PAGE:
*[I mentioned above that use of auto white balance may cause washed out colours on the LCD, particularly at dawn and dusk. Even with daylight white balance, however, you would still get washed out LCD images if you use the “expose to the right” technique to reduce digital noise in the shadow areas of your shot – so the trick is to get everything looking right on the LCD with a normally exposed image - then push up the exposure until the histogram moves to touch the right hand edge – or even slightly climbs the right hand wall. This takes advantage of the of the extra stop or so of dynamic range in RAW images. My rule of thumb is that small areas of blown highlights as shown by the blinkies will be OK in landscapes - however I would always avoid blinkies in skin areas of portraits. Finally, if you are using your LCD in this manner particularly in low light conditions, you may to turn down its brightness.]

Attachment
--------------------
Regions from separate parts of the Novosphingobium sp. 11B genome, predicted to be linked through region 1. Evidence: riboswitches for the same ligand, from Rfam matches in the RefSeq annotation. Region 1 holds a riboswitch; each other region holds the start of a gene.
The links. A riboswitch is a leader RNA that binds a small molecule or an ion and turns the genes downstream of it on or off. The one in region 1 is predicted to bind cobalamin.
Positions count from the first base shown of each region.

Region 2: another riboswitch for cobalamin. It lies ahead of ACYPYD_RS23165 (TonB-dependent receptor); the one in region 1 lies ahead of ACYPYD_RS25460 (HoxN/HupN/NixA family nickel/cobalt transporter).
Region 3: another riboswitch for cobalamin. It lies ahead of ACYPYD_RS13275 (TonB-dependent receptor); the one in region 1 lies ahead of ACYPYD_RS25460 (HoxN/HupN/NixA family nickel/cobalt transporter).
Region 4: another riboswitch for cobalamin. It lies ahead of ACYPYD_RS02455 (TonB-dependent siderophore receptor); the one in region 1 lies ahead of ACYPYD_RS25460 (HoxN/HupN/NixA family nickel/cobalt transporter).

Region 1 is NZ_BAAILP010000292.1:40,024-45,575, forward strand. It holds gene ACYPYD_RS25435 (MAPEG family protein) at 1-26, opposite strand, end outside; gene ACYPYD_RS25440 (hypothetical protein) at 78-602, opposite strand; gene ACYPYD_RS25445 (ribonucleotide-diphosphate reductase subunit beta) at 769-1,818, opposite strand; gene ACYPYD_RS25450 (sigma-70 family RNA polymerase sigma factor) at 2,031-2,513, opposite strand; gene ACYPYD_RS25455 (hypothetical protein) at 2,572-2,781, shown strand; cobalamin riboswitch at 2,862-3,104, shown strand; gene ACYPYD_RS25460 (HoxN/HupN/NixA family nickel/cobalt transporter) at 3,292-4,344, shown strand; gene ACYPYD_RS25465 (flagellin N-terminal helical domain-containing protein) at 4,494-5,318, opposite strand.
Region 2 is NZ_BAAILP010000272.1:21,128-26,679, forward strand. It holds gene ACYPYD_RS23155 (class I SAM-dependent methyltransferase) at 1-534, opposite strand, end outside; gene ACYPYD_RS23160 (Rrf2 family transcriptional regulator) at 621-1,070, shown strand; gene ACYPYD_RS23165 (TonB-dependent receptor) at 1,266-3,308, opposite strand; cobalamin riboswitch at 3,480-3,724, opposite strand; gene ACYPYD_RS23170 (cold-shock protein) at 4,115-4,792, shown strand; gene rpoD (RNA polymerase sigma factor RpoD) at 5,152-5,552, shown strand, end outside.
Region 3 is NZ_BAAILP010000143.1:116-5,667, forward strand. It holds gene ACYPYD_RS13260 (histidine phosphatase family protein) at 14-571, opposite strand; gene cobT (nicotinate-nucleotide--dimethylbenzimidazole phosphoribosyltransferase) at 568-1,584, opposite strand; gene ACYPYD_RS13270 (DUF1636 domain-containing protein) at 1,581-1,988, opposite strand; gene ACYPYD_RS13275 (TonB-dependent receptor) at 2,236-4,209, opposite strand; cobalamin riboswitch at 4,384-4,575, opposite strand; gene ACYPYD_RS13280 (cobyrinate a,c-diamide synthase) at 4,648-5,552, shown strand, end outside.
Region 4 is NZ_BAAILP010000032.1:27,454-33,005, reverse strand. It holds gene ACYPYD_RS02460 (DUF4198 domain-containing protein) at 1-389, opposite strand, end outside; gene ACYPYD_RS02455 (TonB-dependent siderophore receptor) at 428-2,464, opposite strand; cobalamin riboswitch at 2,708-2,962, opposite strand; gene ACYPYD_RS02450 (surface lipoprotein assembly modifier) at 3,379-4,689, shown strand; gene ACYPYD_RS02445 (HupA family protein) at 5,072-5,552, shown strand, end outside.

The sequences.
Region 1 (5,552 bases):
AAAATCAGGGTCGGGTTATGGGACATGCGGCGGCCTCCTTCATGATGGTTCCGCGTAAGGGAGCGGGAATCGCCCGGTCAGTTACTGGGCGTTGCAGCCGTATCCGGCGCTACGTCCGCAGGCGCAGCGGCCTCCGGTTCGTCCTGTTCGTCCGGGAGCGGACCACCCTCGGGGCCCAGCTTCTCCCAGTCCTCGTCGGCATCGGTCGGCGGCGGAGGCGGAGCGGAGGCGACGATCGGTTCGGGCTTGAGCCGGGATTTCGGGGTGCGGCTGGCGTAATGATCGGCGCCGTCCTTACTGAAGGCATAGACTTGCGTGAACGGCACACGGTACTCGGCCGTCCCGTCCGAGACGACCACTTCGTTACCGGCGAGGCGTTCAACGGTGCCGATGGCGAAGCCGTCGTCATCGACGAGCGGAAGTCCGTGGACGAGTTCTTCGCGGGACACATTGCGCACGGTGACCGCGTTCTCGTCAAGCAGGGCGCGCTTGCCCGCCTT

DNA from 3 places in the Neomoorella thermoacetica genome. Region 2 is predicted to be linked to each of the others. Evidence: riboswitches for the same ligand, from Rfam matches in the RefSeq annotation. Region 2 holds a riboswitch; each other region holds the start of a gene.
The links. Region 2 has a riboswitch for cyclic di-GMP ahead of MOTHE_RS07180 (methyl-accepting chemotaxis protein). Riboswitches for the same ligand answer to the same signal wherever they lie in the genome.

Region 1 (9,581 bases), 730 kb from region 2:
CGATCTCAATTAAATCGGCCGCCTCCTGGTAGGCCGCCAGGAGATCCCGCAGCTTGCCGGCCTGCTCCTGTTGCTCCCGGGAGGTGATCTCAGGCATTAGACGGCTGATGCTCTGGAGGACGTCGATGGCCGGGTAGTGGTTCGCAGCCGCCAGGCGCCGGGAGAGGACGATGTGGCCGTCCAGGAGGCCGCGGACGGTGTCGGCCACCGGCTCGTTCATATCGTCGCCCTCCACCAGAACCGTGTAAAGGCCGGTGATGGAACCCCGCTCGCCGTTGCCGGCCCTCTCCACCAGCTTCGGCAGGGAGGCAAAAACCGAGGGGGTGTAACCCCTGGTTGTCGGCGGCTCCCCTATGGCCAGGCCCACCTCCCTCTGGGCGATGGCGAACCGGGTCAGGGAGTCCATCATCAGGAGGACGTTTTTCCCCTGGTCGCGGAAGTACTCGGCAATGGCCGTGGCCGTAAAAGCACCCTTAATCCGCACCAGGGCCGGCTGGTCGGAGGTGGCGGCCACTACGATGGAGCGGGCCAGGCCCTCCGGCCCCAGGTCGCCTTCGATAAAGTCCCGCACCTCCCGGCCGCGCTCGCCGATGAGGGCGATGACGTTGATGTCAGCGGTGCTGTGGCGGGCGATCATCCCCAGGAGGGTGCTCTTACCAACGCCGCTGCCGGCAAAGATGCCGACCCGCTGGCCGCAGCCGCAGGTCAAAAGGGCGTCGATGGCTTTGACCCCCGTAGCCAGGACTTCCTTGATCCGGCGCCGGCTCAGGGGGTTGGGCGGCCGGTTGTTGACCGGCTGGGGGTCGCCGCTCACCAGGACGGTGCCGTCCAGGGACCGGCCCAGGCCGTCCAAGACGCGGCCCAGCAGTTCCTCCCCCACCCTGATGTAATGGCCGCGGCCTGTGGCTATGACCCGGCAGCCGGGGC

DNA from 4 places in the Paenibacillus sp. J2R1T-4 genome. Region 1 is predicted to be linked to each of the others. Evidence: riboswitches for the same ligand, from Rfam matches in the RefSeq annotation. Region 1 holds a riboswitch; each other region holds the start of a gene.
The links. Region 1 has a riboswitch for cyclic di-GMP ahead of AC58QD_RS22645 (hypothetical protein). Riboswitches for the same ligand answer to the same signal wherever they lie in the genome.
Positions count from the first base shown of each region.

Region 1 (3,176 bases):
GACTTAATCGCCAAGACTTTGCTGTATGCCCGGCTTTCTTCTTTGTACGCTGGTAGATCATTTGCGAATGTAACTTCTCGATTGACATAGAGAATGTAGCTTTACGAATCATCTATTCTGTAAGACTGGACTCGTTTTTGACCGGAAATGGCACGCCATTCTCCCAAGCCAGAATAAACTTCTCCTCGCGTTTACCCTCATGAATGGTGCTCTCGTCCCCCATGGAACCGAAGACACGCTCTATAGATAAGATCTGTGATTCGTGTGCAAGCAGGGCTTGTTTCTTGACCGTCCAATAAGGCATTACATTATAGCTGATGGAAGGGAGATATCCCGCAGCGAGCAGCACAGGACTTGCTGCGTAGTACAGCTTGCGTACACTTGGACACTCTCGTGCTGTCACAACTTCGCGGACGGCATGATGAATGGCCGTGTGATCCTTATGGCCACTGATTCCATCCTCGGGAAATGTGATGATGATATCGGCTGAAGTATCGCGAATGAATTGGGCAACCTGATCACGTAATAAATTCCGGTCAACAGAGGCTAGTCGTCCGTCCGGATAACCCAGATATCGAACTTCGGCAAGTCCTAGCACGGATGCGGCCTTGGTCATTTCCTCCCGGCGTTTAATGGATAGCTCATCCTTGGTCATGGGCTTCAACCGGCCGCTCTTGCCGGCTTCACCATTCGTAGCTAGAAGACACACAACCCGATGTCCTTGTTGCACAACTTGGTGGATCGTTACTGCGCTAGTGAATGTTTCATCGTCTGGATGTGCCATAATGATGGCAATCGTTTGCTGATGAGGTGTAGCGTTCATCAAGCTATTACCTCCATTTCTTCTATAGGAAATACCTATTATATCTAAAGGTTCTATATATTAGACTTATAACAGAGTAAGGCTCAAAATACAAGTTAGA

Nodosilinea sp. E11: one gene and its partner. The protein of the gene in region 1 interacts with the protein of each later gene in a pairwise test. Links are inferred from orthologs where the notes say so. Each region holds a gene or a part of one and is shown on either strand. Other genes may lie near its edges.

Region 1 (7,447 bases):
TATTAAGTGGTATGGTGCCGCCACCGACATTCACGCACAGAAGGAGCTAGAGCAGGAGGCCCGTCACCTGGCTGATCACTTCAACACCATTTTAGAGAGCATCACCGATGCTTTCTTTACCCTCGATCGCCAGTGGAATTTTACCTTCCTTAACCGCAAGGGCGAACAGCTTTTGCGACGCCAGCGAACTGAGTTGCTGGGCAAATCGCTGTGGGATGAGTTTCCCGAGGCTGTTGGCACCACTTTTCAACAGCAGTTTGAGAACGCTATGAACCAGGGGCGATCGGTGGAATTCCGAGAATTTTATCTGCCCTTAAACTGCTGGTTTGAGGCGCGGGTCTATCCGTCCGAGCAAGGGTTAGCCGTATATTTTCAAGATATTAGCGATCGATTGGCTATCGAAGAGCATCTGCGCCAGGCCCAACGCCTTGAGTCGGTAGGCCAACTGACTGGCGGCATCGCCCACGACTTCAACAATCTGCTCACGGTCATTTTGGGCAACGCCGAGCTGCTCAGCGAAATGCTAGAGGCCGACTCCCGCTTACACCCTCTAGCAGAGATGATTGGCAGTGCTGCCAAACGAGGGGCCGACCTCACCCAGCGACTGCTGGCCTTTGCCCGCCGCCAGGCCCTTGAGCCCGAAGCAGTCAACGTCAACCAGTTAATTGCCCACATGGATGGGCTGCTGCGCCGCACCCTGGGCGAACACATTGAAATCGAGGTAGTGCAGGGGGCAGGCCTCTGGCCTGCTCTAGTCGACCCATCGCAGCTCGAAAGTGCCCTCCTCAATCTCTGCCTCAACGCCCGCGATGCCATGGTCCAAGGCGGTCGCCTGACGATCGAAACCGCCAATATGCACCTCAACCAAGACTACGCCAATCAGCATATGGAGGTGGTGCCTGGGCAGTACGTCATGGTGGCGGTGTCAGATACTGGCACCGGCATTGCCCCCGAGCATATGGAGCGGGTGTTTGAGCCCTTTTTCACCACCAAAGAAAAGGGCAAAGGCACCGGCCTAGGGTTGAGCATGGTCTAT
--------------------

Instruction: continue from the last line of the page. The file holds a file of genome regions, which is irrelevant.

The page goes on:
03-Glendalough-JCoveney03-Glendalough-JCoveney 04-Glendalough-JCoveney04-Glendalough-JCoveney 05-Glendalough-JCoveney05-Glendalough-JCoveney 06-Glendalough-JCoveney06-Glendalough-JCoveney After we finished at the lake edge, our next stop was the nearby stream below the Poulanass Waterfall where the now overcast conditions were ideal to do some silky water photography as shown in the above four shots. For these, I chose my Canon 70-200mm f4 lens because I thought getting in close on the rocks would be good – but also because there were lots of us around the stream, so wide angle shots wouldn’t work. The settings were ISO 100 & f11, with exposures - again on the tripod - of between half & one second.  The focal lengths of between 113 and 200mm. For these shots, I did use the circular polariser to reduce reflections from the rocks and to increase the exposure time. In Lightroom,  I worked the tone sliders to avoid blowing out the whites in the water and bring out the detail and colours of the rocks. I also bumped up the vibrance and clarity.  I also modified the daylight white balance towards the blue end to bring out the blue tones in the water.